I think during the 1990s, all the intense Damon love meant that Damon Hill became the next driver to be name-checked for a while. Now I suspect it might be Lewis Hamilton (more so than Jenson Button). Lewis definitely seems more of a speed adrenalin junkie than Jenson which brings me onto my main point. We are now one-third of the way through the season. One of the most tantalising aspects of the 2012 season (as trumpeted over and over again by Sky) was the fact that a record SIX current or former F1 World Champions would be racing alongside each other. Seven races in seems as arbitrary a point as any to rank them on their performances so far.
So who is top of the class with hundreds of smiley faces and who is sobbing in the corner with a pointy dunce hat on? In order of brilliance (descending into mediocre then utterly crud), we have as follows:
1. Fernando Alonso
He is only 2 points behind the leader (Lewis Hamilton) in a car that is basically a bit rubbish. Those in the know were saying early on in the season this was the worst car Ferrari had produced in 20 years (no mean feat given the diabonical effort that was the 1996 Ferrari). David Coulthard, not someone prone to hyperbole, said in Australia that there was something “fundamentally wrong” with that car. But still Alonso has been stunningly consistent all season picking up points in every single race. This has been one of the craziest, most unpredictable seasons (7 different winners etc) but Alonso seems to cope brilliantly with all tracks, all conditions and whatever chaos is unfolding around him.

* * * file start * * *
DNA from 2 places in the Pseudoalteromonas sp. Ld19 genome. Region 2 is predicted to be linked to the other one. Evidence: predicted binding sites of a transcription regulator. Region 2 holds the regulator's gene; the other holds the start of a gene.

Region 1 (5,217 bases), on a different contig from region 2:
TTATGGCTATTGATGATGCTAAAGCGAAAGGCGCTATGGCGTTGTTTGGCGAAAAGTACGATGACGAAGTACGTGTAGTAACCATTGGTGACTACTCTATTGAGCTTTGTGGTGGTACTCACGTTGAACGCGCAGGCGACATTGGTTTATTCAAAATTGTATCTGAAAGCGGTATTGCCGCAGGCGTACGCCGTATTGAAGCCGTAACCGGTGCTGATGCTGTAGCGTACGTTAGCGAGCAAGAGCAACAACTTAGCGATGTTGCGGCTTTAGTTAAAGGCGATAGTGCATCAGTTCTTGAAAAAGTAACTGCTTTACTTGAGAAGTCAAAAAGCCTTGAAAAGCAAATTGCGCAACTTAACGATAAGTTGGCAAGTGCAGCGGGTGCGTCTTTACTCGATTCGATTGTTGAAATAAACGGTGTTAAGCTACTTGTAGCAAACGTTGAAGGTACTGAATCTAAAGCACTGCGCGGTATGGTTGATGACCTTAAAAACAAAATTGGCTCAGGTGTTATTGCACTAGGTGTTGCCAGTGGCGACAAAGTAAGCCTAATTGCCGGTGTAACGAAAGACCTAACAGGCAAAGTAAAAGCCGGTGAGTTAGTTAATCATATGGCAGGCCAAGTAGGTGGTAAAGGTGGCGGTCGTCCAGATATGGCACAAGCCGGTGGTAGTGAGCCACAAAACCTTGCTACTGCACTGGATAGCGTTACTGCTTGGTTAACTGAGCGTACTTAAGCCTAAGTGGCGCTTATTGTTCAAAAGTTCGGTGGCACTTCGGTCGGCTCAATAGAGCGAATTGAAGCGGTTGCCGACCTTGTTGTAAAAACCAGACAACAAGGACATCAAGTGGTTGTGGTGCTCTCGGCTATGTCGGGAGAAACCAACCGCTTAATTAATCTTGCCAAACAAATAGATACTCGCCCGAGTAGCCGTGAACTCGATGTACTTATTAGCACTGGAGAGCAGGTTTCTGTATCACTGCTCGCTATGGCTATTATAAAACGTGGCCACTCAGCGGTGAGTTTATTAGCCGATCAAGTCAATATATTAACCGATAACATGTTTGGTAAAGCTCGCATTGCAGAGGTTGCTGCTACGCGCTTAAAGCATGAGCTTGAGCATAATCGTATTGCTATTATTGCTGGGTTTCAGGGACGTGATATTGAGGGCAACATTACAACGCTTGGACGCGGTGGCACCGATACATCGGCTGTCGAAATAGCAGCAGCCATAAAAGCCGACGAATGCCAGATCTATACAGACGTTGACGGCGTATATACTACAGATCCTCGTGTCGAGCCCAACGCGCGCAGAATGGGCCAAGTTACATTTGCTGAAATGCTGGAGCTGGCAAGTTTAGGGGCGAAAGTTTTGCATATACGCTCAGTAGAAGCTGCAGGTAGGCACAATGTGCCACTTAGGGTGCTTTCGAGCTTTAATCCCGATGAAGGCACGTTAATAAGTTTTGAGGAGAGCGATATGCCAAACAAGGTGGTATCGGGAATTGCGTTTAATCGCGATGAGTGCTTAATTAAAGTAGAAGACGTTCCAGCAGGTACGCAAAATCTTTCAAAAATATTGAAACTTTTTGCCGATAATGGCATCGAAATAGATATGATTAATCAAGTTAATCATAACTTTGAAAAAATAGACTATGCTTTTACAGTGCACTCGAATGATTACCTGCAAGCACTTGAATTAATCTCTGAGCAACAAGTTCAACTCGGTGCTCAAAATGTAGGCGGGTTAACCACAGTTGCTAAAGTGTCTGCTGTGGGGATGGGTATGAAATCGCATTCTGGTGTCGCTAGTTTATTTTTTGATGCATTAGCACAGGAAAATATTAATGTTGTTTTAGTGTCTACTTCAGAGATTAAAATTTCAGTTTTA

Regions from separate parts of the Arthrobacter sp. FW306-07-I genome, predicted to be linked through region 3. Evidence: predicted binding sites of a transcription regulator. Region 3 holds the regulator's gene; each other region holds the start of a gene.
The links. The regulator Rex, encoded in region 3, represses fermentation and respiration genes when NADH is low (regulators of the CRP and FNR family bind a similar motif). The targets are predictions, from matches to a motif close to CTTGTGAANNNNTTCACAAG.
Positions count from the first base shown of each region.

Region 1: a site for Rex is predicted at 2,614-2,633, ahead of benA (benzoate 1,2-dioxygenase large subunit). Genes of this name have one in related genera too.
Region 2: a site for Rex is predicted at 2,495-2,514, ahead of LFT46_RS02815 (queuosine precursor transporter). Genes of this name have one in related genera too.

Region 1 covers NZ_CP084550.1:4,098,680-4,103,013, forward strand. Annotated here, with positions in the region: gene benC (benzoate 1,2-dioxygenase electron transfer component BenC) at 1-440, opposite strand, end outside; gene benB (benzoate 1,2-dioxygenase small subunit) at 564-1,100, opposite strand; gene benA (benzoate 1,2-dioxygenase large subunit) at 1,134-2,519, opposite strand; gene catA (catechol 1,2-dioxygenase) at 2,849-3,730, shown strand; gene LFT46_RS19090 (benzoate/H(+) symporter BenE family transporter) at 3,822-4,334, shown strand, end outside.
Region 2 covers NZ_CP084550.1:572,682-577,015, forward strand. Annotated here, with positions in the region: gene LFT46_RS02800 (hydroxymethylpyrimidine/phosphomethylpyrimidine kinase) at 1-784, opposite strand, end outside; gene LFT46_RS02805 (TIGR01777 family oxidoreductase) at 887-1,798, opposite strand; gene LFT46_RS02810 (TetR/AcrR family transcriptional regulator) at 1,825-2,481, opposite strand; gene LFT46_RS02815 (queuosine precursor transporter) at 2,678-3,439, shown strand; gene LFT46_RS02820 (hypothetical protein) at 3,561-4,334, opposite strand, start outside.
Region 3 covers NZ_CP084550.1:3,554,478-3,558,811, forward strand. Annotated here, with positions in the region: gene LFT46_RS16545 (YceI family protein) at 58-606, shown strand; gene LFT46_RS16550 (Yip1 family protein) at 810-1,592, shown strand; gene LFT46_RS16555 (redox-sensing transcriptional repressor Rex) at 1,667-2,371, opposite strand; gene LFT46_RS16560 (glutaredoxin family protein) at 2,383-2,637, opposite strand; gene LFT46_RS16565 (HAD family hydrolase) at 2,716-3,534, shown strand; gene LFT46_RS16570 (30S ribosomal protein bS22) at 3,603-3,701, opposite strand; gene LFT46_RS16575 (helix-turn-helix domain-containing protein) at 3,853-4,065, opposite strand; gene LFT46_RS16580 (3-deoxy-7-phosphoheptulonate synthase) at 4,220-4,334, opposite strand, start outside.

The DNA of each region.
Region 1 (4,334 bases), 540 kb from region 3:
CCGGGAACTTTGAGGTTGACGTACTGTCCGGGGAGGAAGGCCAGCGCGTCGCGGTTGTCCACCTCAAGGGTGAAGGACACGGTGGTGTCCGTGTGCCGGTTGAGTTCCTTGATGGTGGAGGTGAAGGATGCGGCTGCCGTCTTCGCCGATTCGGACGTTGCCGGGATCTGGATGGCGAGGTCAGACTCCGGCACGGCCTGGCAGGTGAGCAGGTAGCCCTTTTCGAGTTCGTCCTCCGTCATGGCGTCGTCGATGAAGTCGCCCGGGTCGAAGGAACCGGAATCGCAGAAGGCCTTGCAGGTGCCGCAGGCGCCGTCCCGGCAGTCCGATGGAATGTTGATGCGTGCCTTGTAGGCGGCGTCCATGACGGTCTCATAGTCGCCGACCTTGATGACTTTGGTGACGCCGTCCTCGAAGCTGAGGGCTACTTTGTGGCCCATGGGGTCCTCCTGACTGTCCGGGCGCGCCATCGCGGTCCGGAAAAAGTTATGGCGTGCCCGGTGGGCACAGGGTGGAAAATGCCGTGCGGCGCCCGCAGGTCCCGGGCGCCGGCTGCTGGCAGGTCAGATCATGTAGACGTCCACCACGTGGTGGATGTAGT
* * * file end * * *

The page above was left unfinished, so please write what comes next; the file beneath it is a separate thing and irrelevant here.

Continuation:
2. Lewis Hamilton
Currently leading the World Championship with a win (in Canada) finally under this belt and like Alonso has been superbly consistent (finished in the points in every race) and so it was very tough choosing between him and Fernando. But given where we are so far and the fact that Lewis has a much superior car (taking nothing away from his racing), Alonso just pips Lewis.
3. Sebastian Vettel